How Much Is An NES Worth In 2023?

Kids watching tv

Buying or selling – it does not matter. Either way, you will need to know how much a Nintendo Entertainment System (NES) is going for.

So, how much is an NES worth today?  The Nintendo Entertainment System (NES) sells for $90 on average without its original packaging (also referred to as “loose”), but used complete-in-box systems sell for $168 on average based on months of eBay sales data. The redesigned, top-loading NES console sells for $110 on average.

Model Loose
(average price sold)
(average price sold)
(starting price)
NES transparent background
$90 $168 $170+
NES-101 (Top-Loading)
Top-Loading NES-101 transparent background
$110 N/A $220+
Used NES Price Chart

Used NES consoles can vary in cost based on a few factors: obviously, the condition the console itself is in, whether or not it is bundled with games and accessories, whether or not the system comes with its original packaging, and even the retailer being used to buy or sell can alter the asking price.

As with most retro consoles, new, in-the-box models are extremely rare, so there isn't a consistent market rate. With original Nintendo consoles specifically, sellers are asking for thousands of dollars for a sealed NES.

(Please note: Prices and information below are accurate as of May 23, 2023. This article has been and will continue to be updated to reflect current rates, but prices can fluctuate. Additionally, the information provided is based on the models released in the United States. Models released in other regions may differ from the prices shown below.)

How Much Is an NES worth?

NES console
Image Credit: Nintendo & Wealth of Geeks.

Pricing Overview:

  • Console Only: $30-$125
  • Complete-In-Box: $155-$224
  • Refurbished: $190
  • New: ~$2,500+

The eBay prices above are calculated using the retailer’s data of units sold within three months previous to when this article was last updated (May 23, 2023).

How Much Is a top-loading NES-101 worth?

Top-Loading NES-101
Image Credit: Nintendo & Wealth of Geeks.

Pricing Overview:

  • Console Only: $110
  • Complete-In-Box: N/A
  • Refurbished: $220
  • New: N/A

The eBay prices above are calculated using the retailer’s data of units sold within three months previous to when this article was last updated (May 23, 2023).

What is the difference between the original NES and the top-loading NES-101?

NES family of consoles
Image Credit: Nintendo & Wealth of Geeks.

The first, and probably most obvious difference between the two consoles is the fact that top-loading NES has a slot for game cartridges on the top of the console, while the original NES loads game cartridges in the front of the unit. This change isn't just an aesthetic one, either.

The design of the original NES made it easier for any dust to settle in the unit. And because of how the original unit is configured, it requires disassembly to effectively clean. If that weren't enough, the top-loading model is simply more durable and reliable thanks to the redesign.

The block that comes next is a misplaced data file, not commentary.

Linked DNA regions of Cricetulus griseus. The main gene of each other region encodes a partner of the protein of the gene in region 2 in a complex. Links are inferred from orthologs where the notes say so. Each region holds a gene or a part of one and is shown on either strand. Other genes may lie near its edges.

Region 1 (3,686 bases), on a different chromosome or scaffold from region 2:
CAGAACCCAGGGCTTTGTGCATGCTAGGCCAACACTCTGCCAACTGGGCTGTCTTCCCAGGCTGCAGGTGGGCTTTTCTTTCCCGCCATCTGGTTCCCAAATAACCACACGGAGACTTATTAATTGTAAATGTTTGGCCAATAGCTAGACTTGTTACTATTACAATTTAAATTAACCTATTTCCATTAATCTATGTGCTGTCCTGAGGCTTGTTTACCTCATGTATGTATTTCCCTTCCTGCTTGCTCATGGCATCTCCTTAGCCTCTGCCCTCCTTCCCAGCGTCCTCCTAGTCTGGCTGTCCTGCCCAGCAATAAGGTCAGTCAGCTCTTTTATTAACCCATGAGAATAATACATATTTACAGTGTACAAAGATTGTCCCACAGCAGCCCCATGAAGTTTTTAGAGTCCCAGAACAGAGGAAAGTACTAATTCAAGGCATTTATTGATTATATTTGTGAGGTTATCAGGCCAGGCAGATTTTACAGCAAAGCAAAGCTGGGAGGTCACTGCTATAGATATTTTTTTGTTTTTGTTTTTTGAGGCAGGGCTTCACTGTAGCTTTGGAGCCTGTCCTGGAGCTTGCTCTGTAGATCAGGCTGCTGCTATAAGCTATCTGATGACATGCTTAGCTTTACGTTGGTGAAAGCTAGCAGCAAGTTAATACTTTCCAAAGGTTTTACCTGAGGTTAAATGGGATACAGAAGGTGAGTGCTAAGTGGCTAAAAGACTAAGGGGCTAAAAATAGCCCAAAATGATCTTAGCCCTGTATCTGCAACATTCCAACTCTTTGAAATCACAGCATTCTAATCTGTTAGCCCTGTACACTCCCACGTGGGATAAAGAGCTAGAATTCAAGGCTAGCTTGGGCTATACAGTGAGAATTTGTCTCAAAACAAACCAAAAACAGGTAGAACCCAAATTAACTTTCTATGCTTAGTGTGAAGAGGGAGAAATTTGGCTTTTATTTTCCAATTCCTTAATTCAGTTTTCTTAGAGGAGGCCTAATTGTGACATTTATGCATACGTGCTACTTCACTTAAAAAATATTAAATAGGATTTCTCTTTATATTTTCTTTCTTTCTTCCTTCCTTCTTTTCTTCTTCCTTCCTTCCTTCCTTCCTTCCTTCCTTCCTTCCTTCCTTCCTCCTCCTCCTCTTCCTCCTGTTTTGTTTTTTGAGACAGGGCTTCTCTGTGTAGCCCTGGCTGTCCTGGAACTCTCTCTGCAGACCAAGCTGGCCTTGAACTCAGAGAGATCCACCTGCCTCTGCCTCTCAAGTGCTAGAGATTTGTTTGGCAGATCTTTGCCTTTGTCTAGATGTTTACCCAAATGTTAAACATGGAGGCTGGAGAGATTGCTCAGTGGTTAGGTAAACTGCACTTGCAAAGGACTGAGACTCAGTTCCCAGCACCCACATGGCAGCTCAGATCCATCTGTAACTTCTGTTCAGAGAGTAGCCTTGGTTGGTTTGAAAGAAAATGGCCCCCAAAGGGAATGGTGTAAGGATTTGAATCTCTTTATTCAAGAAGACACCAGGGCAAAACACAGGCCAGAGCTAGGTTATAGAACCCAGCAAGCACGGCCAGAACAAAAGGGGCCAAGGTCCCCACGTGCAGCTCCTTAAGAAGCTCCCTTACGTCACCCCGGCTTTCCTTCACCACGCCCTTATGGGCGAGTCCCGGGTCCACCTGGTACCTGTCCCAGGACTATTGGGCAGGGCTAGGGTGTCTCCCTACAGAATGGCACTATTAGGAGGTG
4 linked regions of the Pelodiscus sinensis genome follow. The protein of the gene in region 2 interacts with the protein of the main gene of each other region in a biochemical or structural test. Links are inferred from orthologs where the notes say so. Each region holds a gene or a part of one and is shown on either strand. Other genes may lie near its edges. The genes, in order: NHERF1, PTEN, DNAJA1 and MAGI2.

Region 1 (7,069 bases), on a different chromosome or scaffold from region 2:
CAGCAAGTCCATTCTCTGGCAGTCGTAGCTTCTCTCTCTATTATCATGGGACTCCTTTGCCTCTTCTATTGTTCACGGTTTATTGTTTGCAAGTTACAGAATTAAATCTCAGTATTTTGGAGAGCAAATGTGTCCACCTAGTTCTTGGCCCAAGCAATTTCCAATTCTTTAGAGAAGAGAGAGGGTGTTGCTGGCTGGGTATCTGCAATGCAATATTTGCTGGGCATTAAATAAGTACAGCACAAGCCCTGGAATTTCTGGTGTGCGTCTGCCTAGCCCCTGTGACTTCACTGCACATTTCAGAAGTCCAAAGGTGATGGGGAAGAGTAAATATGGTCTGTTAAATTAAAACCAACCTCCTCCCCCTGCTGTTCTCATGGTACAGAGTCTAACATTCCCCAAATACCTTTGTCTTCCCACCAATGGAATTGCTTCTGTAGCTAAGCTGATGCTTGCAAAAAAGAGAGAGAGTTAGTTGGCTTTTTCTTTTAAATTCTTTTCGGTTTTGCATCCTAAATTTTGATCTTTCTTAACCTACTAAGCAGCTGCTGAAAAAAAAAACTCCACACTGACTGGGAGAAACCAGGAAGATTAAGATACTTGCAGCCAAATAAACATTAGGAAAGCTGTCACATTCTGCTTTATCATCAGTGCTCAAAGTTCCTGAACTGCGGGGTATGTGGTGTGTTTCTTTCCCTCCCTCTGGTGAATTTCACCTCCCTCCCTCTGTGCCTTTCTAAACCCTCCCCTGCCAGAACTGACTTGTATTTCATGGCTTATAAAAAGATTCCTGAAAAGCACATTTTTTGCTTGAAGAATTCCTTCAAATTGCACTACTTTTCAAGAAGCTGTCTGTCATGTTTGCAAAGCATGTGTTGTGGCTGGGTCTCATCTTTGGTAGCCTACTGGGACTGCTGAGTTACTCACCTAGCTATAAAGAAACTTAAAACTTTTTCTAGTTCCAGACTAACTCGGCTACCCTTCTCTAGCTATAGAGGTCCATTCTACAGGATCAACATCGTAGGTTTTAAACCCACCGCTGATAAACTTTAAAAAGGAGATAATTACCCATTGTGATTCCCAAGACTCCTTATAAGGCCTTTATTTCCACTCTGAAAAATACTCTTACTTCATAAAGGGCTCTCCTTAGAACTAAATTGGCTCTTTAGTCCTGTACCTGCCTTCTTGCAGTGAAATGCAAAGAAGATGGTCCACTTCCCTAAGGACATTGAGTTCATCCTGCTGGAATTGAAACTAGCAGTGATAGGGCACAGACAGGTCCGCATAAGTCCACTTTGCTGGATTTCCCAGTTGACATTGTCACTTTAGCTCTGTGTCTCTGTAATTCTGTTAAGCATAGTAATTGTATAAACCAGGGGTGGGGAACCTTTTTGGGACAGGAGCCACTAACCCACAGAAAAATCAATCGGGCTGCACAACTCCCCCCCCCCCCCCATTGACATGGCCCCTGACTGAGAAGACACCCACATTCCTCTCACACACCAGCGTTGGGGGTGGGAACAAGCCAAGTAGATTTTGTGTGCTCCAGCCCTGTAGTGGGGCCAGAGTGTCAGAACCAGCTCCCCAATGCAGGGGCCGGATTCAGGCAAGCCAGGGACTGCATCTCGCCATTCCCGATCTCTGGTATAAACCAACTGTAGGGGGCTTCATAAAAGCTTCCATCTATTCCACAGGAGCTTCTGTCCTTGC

The controllers also saw a design change with the introduction of the NES-101. The new controllers – nicknamed the “dogbone” – were constructed to have a more ergonomic design (similar to the SNES controller). These redesigned controllers were also sold separately from the console itself and were designed to work with the original hardware as well.

Additionally, the RCA composite video output and audio jacks were removed from the back of the console. This means the only way to connect the top-loading NES to a TV is through an RF connection or through an RF-to-RCA converter.

The 10NES authentication chip was removed from the system as well. Not only does this fix a bug in the original NES, but it also allows the redesigned unit to play games from other regions and even unlicensed games. However, one unfortunate side-effect is that Nintendo World Championship doesn't play properly thanks to the removed 10NES chip.

What about limited editions and color variants?

Nintendo Famicom (Family Computer System)
Image Credit: Nintendo & Wealth of Geeks.

When it comes to color variants and limited edition units, the NES doesn't have much to offer. If you are looking to import from Japan, however, the Nintendo Family Computers (more commonly referred to as “Famicom”) is widely available for purchase online and sells for roughly around the same amount as its Western counterpart, the NES.

The Famicom is actually more similar to the top-loading NES in terms of design, but it comes with its fair share of differences as well.

Most notably, the console has storage slots for controllers on the side of the unit and certain Famicom controllers have microphone attachments, which are compatible with a few select titles.

Related Questions

Does GameStop buy NES consoles and games?

No, according to GameStop's website, the retailer isn't currently offering store credit or cash for NES consoles.

Does GameStop carry original NES consoles in-store?

No, unfortunately, GameStop no longer carries NES consoles in-store.

Where else can I buy and sell NES consoles and games?

Used game stores are generally great for buying and selling used games, accessories, and consoles. They can be hard to come by in rural areas, however. Flea markets and pawnshops are also good places to buy or sell, and garage sales and Goodwill stores can also be hidden gems for finding amazing deals for those looking to purchase.